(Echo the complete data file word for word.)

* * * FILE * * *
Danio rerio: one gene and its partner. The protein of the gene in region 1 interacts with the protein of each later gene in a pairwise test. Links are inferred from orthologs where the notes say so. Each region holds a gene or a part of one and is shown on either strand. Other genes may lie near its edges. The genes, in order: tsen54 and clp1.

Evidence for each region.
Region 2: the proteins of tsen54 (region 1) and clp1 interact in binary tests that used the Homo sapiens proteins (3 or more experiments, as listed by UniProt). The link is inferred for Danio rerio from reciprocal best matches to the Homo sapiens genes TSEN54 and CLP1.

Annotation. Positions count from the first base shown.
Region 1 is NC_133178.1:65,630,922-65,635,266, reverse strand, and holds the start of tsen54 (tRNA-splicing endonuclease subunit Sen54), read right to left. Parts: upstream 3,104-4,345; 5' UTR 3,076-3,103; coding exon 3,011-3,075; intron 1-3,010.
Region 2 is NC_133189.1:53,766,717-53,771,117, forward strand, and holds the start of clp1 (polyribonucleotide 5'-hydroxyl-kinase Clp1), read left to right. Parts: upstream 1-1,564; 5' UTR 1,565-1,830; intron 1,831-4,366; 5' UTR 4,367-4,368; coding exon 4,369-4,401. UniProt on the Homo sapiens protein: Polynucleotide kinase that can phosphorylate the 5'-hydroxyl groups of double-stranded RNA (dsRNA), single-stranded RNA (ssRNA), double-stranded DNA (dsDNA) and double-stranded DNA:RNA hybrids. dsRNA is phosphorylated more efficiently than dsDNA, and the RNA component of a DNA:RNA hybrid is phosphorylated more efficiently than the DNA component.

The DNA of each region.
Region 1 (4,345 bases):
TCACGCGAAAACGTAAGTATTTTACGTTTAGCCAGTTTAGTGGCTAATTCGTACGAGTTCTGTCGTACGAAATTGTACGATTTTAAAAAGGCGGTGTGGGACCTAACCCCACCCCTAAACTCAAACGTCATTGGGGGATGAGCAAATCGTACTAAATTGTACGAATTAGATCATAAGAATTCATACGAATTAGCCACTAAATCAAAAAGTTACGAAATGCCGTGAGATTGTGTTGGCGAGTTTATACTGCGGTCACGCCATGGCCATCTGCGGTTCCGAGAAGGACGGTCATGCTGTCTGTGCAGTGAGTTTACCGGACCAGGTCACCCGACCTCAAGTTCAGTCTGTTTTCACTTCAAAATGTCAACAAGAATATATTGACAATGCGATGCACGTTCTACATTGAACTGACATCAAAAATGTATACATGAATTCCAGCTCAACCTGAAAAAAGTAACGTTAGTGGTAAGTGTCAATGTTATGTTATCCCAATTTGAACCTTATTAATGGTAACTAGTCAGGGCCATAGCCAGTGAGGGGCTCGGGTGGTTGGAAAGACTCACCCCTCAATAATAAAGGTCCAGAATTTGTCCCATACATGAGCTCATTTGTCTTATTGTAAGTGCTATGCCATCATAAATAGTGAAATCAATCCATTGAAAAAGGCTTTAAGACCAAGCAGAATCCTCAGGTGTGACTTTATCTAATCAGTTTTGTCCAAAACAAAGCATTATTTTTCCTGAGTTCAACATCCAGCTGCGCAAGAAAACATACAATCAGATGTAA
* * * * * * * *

Danio rerio: one gene and its partner. The protein of the gene in region 1 interacts with the protein of each later gene in a pairwise test. Links are inferred from orthologs where the notes say so. Each region holds a gene or a part of one and is shown on either strand. Other genes may lie near its edges. The genes, in order: tsen54 and clp1.

Evidence for each region.
Region 2: the proteins of tsen54 (region 1) and clp1 interact in binary tests that used the Homo sapiens proteins (3 or more experiments, as listed by UniProt). The link is inferred for Danio rerio from reciprocal best matches to the Homo sapiens genes TSEN54 and CLP1.

Annotation. Positions count from the first base shown.
Region 1 is NC_133178.1:65,630,922-65,635,266, reverse strand, and holds the start of tsen54 (tRNA-splicing endonuclease subunit Sen54), read right to left. Parts: upstream 3,104-4,345; 5' UTR 3,076-3,103; coding exon 3,011-3,075; intron 1-3,010.
Region 2 is NC_133189.1:53,766,717-53,771,117, forward strand, and holds the start of clp1 (polyribonucleotide 5'-hydroxyl-kinase Clp1), read left to right. Parts: upstream 1-1,564; 5' UTR 1,565-1,830; intron 1,831-4,366; 5' UTR 4,367-4,368; coding exon 4,369-4,401. UniProt on the Homo sapiens protein: Polynucleotide kinase that can phosphorylate the 5'-hydroxyl groups of double-stranded RNA (dsRNA), single-stranded RNA (ssRNA), double-stranded DNA (dsDNA) and double-stranded DNA:RNA hybrids. dsRNA is phosphorylated more efficiently than dsDNA, and the RNA component of a DNA:RNA hybrid is phosphorylated more efficiently than the DNA component.

The DNA of each region.
Region 1 (4,345 bases):
TCACGCGAAAACGTAAGTATTTTACGTTTAGCCAGTTTAGTGGCTAATTCGTACGAGTTCTGTCGTACGAAATTGTACGATTTTAAAAAGGCGGTGTGGGACCTAACCCCACCCCTAAACTCAAACGTCATTGGGGGATGAGCAAATCGTACTAAATTGTACGAATTAGATCATAAGAATTCATACGAATTAGCCACTAAATCAAAAAGTTACGAAATGCCGTGAGATTGTGTTGGCGAGTTTATACTGCGGTCACGCCATGGCCATCTGCGGTTCCGAGAAGGACGGTCATGCTGTCTGTGCAGTGAGTTTACCGGACCAGGTCACCCGACCTCAAGTTCAGTCTGTTTTCACTTCAAAATGTCAACAAGAATATATTGACAATGCGATGCACGTTCTACATTGAACTGACATCAAAAATGTATACATGAATTCCAGCTCAACCTGAAAAAAGTAACGTTAGTGGTAAGTGTCAATGTTATGTTATCCCAATTTGAACCTTATTAATGGTAACTAGTCAGGGCCATAGCCAGTGAGGGGCTCGGGTGGTTGGAAAGACTCACCCCTCAATAATAAAGGTCCAGAATTTGTCCCATACATGAGCTCATTTGTCTTATTGTAAGTGCTATGCCATCATAAATAGTGAAATCAATCCATTGAAAAAGGCTTTAAGACCAAGCAGAATCCTCAGGTGTGACTTTATCTAATCAGTTTTGTCCAAAACAAAGCATTATTTTTCCTGAGTTCAACATCCAGCTGCGCAAGAAAACATACAATCAGATGTAA